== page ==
Chip companies are not "stodgy" manufacturing companies. There's still lots of room for improvement in the fabrication processes (most obviously in the feature size). The first company to cut their research budget will find, a year or two down the line, that their competitor is able to offer a product with twice the performance at the same cost. Cutting R&D is an extremely short-sighted strategy in a market where technology progress is a virtual certainty. Tobacco hasn't been revolutionized since the invention of the cigarette. Chip technology gets revolutionized so often that we take it for granted.

  6. Joe Cooper


    Chip companies ARE manufacturing companies, he got it half right. But the R&D is how they improve their manufacturing processes. That's what the bulk of their R&D is.

    Moore's law doesn't allude to some magical quality of chips that makes them double in complexity every so often. That happens because companies spend big R&D bucks making it happen.

    Even aside from the obvious one-upping of the competitor, they need to research and develop their manufacturing capabilities to improve yields of chips they're already making. Remember the news when Cell procs were being pumped out with a yield of about 15%? But the yields improve. Why? Because they research and develop this shit.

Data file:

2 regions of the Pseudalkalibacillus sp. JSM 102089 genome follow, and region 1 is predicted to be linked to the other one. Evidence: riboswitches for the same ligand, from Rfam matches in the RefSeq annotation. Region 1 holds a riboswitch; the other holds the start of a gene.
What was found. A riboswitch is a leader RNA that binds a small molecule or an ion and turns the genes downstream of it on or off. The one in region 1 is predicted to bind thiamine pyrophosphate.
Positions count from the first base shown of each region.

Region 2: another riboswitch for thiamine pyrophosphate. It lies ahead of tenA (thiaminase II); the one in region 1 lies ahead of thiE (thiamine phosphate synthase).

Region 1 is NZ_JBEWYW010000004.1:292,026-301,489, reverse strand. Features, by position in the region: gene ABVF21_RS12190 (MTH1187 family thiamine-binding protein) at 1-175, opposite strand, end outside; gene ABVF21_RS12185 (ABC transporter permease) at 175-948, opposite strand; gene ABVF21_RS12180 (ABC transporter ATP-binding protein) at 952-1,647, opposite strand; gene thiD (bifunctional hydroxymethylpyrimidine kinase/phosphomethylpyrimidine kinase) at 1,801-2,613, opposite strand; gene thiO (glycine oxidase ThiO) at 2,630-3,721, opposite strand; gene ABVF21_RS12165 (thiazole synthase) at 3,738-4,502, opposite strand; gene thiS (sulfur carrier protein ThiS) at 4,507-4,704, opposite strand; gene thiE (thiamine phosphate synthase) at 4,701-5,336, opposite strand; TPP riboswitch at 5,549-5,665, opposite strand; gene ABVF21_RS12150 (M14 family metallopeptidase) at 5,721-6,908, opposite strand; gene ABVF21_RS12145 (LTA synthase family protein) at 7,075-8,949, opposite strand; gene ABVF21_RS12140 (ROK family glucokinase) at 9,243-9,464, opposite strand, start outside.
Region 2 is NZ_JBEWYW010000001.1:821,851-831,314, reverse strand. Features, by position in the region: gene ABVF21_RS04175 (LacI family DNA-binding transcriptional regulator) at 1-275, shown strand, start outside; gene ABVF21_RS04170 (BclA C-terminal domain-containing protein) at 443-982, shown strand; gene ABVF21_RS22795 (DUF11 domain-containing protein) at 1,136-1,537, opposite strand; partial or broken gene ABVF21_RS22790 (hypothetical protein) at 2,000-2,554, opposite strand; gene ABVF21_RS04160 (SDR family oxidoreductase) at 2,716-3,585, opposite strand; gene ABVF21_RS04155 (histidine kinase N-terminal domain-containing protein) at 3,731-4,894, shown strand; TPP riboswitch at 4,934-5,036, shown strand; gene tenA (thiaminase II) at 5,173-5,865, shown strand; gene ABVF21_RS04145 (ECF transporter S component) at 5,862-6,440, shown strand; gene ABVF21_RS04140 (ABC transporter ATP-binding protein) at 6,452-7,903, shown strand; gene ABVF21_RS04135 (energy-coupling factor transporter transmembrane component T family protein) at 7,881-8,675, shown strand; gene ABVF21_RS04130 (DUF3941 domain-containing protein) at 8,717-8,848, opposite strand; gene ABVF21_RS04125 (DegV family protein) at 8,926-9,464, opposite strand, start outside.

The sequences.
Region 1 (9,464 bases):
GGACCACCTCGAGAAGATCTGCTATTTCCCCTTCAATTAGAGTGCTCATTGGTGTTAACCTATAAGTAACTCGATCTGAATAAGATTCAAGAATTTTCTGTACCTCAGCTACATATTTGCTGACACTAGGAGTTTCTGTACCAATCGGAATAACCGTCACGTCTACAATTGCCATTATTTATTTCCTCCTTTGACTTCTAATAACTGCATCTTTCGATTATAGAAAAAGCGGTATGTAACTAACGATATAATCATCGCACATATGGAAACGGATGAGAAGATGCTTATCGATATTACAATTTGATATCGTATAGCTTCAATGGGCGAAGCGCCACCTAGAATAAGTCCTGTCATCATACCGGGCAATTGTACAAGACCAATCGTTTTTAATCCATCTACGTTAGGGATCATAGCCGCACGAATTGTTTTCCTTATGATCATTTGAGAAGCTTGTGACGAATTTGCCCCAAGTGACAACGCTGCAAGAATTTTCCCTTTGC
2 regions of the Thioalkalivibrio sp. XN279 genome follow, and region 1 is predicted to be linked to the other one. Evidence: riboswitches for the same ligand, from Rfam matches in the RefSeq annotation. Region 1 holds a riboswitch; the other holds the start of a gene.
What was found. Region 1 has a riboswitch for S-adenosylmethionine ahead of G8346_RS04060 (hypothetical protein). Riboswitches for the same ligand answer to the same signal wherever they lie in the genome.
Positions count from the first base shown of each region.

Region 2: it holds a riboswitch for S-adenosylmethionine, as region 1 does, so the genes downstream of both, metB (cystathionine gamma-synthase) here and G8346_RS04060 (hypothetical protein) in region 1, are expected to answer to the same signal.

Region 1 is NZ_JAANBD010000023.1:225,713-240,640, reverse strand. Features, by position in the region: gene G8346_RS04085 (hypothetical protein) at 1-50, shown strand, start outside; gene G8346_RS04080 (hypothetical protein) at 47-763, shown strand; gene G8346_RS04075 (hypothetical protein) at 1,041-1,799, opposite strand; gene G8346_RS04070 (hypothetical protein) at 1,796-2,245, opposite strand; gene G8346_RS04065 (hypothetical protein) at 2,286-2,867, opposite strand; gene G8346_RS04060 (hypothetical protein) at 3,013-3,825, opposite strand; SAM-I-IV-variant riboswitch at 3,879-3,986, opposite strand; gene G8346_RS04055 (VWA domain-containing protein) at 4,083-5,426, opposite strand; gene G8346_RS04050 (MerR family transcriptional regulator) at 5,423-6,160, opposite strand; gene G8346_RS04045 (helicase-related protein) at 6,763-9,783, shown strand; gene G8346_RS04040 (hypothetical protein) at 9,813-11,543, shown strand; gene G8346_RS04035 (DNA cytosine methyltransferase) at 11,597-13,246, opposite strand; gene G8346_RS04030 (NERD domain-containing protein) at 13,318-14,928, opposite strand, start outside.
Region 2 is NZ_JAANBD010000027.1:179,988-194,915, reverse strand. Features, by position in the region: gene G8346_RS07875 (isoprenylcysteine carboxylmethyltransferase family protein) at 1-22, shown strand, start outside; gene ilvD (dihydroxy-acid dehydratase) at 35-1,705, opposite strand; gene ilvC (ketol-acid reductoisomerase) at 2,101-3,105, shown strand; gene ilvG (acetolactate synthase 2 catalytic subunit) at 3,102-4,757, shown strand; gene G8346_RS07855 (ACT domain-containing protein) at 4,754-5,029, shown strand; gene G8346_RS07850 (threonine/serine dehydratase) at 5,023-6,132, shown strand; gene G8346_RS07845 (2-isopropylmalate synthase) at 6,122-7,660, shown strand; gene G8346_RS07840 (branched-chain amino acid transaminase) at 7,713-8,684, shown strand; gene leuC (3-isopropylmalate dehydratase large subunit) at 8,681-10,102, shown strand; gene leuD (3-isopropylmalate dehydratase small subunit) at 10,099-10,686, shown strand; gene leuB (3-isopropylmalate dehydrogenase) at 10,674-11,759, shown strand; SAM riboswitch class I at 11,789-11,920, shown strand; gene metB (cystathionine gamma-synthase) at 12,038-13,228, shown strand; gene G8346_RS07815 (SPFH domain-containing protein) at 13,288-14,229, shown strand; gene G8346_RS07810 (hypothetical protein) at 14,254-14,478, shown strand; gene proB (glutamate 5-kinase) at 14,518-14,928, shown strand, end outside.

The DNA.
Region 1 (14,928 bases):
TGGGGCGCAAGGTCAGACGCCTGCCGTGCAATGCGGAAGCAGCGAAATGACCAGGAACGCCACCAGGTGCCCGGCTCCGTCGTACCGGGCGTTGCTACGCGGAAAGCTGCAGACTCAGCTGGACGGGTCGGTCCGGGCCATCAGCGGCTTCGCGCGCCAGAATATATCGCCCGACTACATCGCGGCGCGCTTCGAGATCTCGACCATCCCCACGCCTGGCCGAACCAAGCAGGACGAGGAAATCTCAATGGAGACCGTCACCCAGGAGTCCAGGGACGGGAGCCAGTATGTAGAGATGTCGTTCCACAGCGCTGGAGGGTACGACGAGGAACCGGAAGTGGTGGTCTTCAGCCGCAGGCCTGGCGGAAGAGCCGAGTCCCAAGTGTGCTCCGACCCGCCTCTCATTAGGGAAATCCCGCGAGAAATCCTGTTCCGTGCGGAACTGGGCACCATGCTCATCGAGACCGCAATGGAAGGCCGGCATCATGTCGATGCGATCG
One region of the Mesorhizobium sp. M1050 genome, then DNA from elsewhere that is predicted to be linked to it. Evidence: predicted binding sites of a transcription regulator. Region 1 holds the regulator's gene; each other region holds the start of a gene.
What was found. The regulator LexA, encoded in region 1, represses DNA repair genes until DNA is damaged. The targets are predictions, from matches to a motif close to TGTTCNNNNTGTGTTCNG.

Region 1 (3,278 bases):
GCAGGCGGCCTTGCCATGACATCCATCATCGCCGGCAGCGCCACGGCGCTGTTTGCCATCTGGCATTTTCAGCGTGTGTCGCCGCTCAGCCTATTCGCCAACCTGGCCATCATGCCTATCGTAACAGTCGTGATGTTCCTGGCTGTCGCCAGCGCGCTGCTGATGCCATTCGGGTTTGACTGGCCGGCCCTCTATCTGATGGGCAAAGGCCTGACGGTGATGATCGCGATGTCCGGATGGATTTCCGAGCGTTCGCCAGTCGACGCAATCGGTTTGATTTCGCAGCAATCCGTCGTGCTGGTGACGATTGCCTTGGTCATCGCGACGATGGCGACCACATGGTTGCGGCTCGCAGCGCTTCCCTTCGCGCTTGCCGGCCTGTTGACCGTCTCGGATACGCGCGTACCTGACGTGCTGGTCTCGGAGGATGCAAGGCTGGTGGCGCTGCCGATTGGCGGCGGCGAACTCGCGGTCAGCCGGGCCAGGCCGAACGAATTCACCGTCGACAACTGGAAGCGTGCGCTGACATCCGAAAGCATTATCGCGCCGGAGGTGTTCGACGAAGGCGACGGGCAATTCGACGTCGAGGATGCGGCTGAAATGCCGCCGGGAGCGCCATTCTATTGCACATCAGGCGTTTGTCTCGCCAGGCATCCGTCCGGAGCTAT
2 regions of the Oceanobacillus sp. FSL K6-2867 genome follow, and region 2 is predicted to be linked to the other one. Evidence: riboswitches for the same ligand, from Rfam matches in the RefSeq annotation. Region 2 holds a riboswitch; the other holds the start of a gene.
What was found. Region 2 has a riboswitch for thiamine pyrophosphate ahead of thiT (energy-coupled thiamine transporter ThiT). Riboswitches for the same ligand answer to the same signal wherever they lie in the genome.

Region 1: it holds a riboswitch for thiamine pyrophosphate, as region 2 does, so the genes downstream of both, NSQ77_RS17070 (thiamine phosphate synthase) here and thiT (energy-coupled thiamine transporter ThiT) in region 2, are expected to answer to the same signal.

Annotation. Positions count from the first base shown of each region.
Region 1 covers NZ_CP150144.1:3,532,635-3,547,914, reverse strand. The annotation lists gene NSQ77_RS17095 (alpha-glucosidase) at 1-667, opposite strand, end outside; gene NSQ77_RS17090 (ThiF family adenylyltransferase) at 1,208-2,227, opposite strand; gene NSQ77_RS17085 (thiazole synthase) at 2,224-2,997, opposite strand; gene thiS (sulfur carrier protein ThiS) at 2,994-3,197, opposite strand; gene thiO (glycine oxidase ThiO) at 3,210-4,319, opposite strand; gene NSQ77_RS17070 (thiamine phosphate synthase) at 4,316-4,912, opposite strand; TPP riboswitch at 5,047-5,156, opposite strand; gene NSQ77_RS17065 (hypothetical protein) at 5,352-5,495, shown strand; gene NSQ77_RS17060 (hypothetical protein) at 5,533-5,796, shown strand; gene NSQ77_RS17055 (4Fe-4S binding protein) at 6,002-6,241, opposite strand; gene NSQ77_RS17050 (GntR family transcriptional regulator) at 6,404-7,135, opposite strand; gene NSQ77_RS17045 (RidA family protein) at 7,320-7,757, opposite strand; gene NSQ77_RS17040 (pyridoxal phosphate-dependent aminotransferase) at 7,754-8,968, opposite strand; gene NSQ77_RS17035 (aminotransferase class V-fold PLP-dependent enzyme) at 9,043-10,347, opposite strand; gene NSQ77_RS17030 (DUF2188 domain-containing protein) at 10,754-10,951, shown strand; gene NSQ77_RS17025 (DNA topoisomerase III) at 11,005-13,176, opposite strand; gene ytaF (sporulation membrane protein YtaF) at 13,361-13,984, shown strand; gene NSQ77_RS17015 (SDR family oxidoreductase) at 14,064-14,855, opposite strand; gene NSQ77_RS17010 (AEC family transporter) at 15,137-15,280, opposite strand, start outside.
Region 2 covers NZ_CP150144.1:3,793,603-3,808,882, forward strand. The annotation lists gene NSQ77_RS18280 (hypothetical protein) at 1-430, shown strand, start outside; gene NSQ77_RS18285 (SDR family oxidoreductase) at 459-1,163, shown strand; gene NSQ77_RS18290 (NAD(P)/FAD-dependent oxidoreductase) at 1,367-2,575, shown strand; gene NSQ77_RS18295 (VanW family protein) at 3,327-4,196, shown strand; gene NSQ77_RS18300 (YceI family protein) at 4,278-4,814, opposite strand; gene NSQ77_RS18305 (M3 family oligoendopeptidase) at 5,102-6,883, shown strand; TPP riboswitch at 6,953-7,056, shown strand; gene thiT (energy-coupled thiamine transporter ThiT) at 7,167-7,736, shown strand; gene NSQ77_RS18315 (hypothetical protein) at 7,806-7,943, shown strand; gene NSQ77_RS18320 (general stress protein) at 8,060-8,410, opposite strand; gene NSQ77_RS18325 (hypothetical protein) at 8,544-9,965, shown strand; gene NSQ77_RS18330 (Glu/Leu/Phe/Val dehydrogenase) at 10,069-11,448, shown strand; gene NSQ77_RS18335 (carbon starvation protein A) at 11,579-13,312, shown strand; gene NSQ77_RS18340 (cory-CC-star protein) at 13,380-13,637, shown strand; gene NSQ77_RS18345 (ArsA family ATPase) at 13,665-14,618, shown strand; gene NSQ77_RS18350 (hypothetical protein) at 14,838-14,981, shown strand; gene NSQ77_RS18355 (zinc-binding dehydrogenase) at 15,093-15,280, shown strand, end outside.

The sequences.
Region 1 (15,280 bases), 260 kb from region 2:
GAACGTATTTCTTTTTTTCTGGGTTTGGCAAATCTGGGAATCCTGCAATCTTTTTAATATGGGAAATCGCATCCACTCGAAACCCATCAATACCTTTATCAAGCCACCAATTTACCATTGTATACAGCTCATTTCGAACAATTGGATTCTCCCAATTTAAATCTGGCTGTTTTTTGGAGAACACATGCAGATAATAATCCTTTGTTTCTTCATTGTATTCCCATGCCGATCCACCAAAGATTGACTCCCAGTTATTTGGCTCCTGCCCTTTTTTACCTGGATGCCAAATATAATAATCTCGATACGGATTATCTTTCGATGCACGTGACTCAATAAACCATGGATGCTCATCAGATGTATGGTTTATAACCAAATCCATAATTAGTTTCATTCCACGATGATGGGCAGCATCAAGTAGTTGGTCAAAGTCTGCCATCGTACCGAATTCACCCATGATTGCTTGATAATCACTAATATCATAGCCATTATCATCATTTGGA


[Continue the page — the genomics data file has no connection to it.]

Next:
Anyway, I hope to God everyone here remembers that as soon as Intel slaggered off a bit a few years back, with the Pentium IV and the Itanic delays against AMD's 64-bit monsterchips, that AMD came out of nowhere and grabbed about 20 to 25 % of the x86 marketshare. Intel's revenue was dropping by hundreds of millions.

    And the only thing that stopped it was - get ready for this - a faster fucking chip from Intel. And boy did it stop it. Core2 boned AMD overnight.

    For Intel to slack off their R&D for the sake of looking "mature" to this wanker would be monumentally stupid, and kinda vain too.

  7. daniel
    Paris Hilton

    JP Morgan...

    Is getting pissed that they are not getting a return on investment that their own in-house valuation and estimation teams predicted. They don't give a fsck about what the business actually *DOES*.

    Intel and AMD invest billions in R&D to make new and faster processors: If they applied "Philip Morris" ideas to their business, we would still be running 386's (hey, you are using a 32 bit processor. 4 gb of RAM and wow, 40 Mhz is good enough for everybody! - We even got upgrades : Want a 387 Copro?)

    R&D would be limited to the colours on the box..

    So, the chip founders invest billions in R&D, new factories, new production methods to go faster, cheaper, cooler, and every dollar that went into designing the 486, Pentium (1, Pro, ,2,3,4), dual cores, Xeons, ARM, specialised microcontrollers, memory, chipsets would actually have been better spent playing financial games and paying out dividends to shareholders - Like JP Morgan.

    JP Morgan have been playing the financial game so long that they have forgotten that a dividend payout is optional - and the amount paied is defined by the board - according to outlook and planned investment and innovation - and not the shareholder playing out-of-the-boardroom media terrorist.